Men and women gather for a business meeting in an office.

Thanks to Web 2.0, brands can maintain constant communication with customers.

Remember Web 2.0? While it’s hardly a new concept by today’s standards — if anything, it’s just “the web” now — there was a time when it was a big deal. In an era when the internet was young, and static content was de rigueur, moving to a web filled with dynamic, user-generated words, art, and video was a bona fide cultural shift.

Not to say that things didn’t progress on the commercial side, too. While words like “revolutionize” get tossed around quite a bit in the tech industry, that’s exactly what Web 2.0 did for businesses as it built several brand-new ways to interact and transact with customers. Here is a look at the business-customer relationship before and after Web 2.0:

It Gave Businesses a Voice…

If you’re old enough to remember the days before widespread ‘net connectivity, you’ll remember how businesses were at the mercy of the news media when it came to non-advertising communication. That was true even in the Web 1.0 days, when physical-medium news was plainly slipping but still a leading form of information consumption. Whether an organization was refuting a claim, attempting to offer a public apology, or trying to say anything else that didn’t involve a new product or sale, it had to send out a press release, cross its fingers, and hope for the best.

Yes, that’s an oversimplification, but it highlights the vast differences between those days and today, when the web ensures businesses have a way to get the word out. Whatever you’re trying to say, to whomever you’re trying to say it, and to however large a crowd, social media and easy, web-based content management tools remove gates between content and the eyes it’s crafted for. Compared to the old days, that’s a huge difference.

…and a Face

By the same token, check out this tweet from AMC Theatres:

Oreo

The funny customer exchanges, surprisingly cool content (the Hamburger Helper® mixtape is an all-time, Mount Rushmore-level classic in this area), and normal promotional stuff that make a business’s overall brand image are all possible largely thanks to the new web, with companies climbing over each other to provide content that will be shared across social media networks.

The move also makes basic marketing efforts more viable than ever for smaller organizations. With location technology becoming a standard part of every web search, simply having an active social media account or company blog can put a local company’s name right alongside a national competitor’s when a customer searches for their industry.

It Permanently Opened Lines of Communication and Collaboration

Another major business benefit of Web 2.0’s philosophy is that the things that make customers happy also tend to help organizations. If the internet ushered in a golden age of customer service, new web technology took the idea to the extreme, putting a direct portal to every business imaginable right in their pockets. For businesses, this means a chance to do right by people (in public!) and generate goodwill and revenue with their master-level customer service skills.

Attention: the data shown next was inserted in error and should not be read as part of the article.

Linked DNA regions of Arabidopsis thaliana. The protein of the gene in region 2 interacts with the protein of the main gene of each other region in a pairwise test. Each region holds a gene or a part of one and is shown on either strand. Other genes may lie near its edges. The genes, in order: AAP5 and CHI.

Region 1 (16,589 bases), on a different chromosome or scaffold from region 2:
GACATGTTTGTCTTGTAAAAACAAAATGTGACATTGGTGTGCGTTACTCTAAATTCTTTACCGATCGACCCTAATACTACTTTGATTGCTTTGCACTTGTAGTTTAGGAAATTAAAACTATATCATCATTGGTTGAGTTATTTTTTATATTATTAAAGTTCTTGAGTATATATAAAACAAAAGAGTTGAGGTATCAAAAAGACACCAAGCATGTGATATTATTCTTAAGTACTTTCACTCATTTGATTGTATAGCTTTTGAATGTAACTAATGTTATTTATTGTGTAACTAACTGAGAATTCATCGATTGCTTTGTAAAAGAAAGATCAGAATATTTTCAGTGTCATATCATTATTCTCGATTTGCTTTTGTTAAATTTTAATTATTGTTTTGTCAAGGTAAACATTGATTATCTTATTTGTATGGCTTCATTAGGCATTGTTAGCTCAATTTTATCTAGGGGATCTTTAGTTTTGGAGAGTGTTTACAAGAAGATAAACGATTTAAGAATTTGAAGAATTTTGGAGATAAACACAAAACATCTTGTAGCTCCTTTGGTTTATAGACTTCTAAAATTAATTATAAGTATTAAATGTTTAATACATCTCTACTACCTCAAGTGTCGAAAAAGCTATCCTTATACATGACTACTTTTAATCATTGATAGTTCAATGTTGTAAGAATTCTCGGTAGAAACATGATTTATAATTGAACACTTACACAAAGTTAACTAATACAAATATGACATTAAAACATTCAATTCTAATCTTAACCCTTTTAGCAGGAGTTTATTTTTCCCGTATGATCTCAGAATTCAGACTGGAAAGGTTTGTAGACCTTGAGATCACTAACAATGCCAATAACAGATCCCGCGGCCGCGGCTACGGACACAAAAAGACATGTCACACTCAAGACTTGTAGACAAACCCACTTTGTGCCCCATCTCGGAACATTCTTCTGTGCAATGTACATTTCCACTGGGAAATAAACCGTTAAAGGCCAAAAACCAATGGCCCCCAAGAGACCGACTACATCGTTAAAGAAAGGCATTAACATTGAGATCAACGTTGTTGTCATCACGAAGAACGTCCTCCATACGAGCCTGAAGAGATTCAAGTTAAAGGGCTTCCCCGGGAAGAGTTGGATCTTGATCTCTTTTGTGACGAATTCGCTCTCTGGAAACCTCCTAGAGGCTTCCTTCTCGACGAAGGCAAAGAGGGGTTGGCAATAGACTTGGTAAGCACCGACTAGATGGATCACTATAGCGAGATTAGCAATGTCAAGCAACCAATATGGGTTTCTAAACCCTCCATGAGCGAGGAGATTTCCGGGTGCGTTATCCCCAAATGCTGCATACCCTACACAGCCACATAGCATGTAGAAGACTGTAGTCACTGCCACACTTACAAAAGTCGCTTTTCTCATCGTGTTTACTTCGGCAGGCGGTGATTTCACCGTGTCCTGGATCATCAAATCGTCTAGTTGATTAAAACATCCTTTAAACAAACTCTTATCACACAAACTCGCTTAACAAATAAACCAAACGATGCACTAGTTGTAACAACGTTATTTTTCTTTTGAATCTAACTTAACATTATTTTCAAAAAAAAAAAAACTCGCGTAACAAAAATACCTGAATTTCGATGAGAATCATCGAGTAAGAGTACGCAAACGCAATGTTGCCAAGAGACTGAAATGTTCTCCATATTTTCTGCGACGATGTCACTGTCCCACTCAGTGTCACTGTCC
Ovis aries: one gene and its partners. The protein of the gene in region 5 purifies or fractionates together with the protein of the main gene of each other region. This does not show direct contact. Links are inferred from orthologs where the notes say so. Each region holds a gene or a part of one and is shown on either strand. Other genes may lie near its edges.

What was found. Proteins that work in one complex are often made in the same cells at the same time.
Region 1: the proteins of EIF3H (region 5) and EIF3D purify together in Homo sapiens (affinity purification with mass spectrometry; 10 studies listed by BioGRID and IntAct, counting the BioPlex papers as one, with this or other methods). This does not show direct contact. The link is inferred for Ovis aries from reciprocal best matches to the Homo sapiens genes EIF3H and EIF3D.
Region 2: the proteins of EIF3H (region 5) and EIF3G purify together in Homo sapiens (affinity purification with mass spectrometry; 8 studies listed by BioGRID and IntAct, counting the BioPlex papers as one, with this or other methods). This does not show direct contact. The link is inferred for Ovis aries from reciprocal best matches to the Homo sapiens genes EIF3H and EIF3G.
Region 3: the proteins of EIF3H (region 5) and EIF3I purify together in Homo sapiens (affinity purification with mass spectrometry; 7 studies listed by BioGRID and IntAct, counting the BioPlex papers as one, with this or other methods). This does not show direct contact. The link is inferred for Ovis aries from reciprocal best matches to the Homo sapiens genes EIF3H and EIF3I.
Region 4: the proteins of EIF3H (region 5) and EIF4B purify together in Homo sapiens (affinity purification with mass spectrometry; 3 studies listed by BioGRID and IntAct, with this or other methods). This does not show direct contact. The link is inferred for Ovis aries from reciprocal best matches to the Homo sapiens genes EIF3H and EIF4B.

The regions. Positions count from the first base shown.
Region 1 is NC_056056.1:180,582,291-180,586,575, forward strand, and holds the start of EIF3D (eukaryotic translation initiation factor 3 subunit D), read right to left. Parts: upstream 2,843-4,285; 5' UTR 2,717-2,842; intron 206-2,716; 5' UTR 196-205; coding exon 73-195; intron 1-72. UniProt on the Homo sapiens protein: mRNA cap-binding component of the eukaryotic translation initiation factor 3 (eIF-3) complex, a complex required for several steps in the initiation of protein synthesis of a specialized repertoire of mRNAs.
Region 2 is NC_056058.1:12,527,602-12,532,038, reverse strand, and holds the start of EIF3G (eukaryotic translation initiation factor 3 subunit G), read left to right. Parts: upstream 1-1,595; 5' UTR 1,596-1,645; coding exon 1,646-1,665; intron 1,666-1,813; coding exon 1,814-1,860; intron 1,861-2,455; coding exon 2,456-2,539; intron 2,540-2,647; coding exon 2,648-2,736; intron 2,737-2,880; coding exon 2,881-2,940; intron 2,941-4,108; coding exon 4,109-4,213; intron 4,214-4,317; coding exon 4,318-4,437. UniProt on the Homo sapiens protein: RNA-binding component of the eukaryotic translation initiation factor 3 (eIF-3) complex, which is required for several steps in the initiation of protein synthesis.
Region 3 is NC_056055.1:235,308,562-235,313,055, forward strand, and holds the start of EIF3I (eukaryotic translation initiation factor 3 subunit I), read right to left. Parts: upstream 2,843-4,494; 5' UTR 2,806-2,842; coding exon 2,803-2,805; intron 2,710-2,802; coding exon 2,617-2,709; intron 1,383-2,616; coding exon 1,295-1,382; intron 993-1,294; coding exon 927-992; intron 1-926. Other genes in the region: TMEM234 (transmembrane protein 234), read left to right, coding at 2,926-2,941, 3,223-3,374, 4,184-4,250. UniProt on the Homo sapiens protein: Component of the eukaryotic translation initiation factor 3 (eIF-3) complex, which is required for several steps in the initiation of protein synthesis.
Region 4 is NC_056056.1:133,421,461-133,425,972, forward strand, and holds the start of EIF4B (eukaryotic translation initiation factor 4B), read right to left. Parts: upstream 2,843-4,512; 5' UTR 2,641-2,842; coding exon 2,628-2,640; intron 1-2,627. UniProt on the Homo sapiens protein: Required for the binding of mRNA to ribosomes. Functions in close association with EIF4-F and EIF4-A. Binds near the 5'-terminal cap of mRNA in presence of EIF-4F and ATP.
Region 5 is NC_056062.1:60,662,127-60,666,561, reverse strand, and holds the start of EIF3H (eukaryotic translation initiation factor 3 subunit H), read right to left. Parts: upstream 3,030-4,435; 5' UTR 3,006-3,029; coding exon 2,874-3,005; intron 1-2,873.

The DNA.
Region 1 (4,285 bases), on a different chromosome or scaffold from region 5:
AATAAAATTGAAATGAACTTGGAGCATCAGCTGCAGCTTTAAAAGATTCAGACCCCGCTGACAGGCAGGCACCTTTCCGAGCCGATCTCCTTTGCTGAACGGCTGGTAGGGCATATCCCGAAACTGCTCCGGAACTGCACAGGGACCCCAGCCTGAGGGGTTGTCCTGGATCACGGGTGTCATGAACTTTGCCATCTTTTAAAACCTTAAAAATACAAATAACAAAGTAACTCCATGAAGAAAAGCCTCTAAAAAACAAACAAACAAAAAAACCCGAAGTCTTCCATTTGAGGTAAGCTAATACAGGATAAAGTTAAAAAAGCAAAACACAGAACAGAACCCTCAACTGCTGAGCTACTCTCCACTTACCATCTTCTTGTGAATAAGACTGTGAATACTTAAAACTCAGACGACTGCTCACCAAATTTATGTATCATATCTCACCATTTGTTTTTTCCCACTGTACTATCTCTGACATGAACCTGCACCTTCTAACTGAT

That said, customer service is just part of the equation. The sheer number of companies running successful crowdfunding campaigns shows how much customers want to be part of the product creation process. Opening that door to them — with or without asking for a financial contribution — can result in a constant line of dialogue with the people buying your stuff.

Some companies make customer dialogue a core part of their creation process. For example, Microsoft’s Xbox®, already known for its mastery of social media customer interaction, made major changes to its then-yet-to-be-released Xbox One thanks to customer feedback, according to GeekWire. The company has also made feedback a major aspect of its efforts to refine the system’s software. The latter reflects a growing trend among new-web software developers wherein feedback from customers is solicited and implemented throughout a software’s lifecycle.

However, whether a company is soliciting feedback or the customer shares an experience of his or her own volition, the business world’s transition to Web 2.0 has made ripples that touch on every interaction. While the email and form boxes of Web 1.0 were a huge advancement on their own, the continual, multisource stream of talk seen today is all a product of the new web. And from game consoles to video service naming to social-voting platforms for coffee chains such as Starbucks, customers are proving just how “always right” they can be when given a big enough platform.

A Real Revolution

Unlike that “revolutionary” nose-hair trimmer you once saw in an in-flight catalog, the new web was, and continues to be, a true revolution for a revolutionary technology. If anything, the internet only reached its full potential for Web 1.0 when 2.0 finally took hold. Communication bridged the gap from “much easier” to “truly constant,” giving businesses an endless stream of new ways to both hear and be heard.

And, even without all the revolutionary things it did for businesses, you can’t say anything that resulted in the Hamburger Helper mixtape is a bad thing.

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About Evan Wade

Evan Wade is an author and editor from Carmel, Indiana. As a veteran tech writer and lifelong tech enthusiast, he focuses his writing and research on communication, mobility and security. Alongside work with leading cloud technology providers and industry news sources, Evan has extensive sales and end-user marketing experience, giving him a unique view of the individual’s relationship with technology — and how organizations can realize huge benefits from it.

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